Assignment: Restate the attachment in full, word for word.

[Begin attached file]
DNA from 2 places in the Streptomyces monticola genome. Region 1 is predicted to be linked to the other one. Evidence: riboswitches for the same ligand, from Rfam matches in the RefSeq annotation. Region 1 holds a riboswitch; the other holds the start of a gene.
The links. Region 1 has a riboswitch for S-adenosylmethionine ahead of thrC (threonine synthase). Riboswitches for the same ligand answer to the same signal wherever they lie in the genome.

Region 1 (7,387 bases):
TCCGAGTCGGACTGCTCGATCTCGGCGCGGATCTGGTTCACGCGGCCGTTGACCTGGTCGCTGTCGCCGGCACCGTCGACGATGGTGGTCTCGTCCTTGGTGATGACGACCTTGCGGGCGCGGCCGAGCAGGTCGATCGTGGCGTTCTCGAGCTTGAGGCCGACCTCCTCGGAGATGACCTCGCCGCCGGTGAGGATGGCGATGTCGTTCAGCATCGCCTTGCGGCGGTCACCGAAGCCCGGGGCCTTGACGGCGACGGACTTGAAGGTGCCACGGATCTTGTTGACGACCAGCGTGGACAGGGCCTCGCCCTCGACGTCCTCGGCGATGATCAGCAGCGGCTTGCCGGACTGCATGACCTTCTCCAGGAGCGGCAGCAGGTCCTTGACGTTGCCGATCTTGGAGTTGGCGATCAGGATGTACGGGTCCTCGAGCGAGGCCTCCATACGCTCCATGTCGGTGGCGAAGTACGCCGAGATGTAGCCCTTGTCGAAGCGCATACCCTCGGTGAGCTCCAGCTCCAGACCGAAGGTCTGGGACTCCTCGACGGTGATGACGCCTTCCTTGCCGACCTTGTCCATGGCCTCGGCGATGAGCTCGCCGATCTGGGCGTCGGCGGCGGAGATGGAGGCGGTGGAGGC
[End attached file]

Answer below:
DNA from 2 places in the Streptomyces monticola genome. Region 1 is predicted to be linked to the other one. Evidence: riboswitches for the same ligand, from Rfam matches in the RefSeq annotation. Region 1 holds a riboswitch; the other holds the start of a gene.
The links. Region 1 has a riboswitch for S-adenosylmethionine ahead of thrC (threonine synthase). Riboswitches for the same ligand answer to the same signal wherever they lie in the genome.

Region 1 (7,387 bases):
TCCGAGTCGGACTGCTCGATCTCGGCGCGGATCTGGTTCACGCGGCCGTTGACCTGGTCGCTGTCGCCGGCACCGTCGACGATGGTGGTCTCGTCCTTGGTGATGACGACCTTGCGGGCGCGGCCGAGCAGGTCGATCGTGGCGTTCTCGAGCTTGAGGCCGACCTCCTCGGAGATGACCTCGCCGCCGGTGAGGATGGCGATGTCGTTCAGCATCGCCTTGCGGCGGTCACCGAAGCCCGGGGCCTTGACGGCGACGGACTTGAAGGTGCCACGGATCTTGTTGACGACCAGCGTGGACAGGGCCTCGCCCTCGACGTCCTCGGCGATGATCAGCAGCGGCTTGCCGGACTGCATGACCTTCTCCAGGAGCGGCAGCAGGTCCTTGACGTTGCCGATCTTGGAGTTGGCGATCAGGATGTACGGGTCCTCGAGCGAGGCCTCCATACGCTCCATGTCGGTGGCGAAGTACGCCGAGATGTAGCCCTTGTCGAAGCGCATACCCTCGGTGAGCTCCAGCTCCAGACCGAAGGTCTGGGACTCCTCGACGGTGATGACGCCTTCCTTGCCGACCTTGTCCATGGCCTCGGCGATGAGCTCGCCGATCTGGGCGTCGGCGGCGGAGATGGAGGCGGTGGAGGC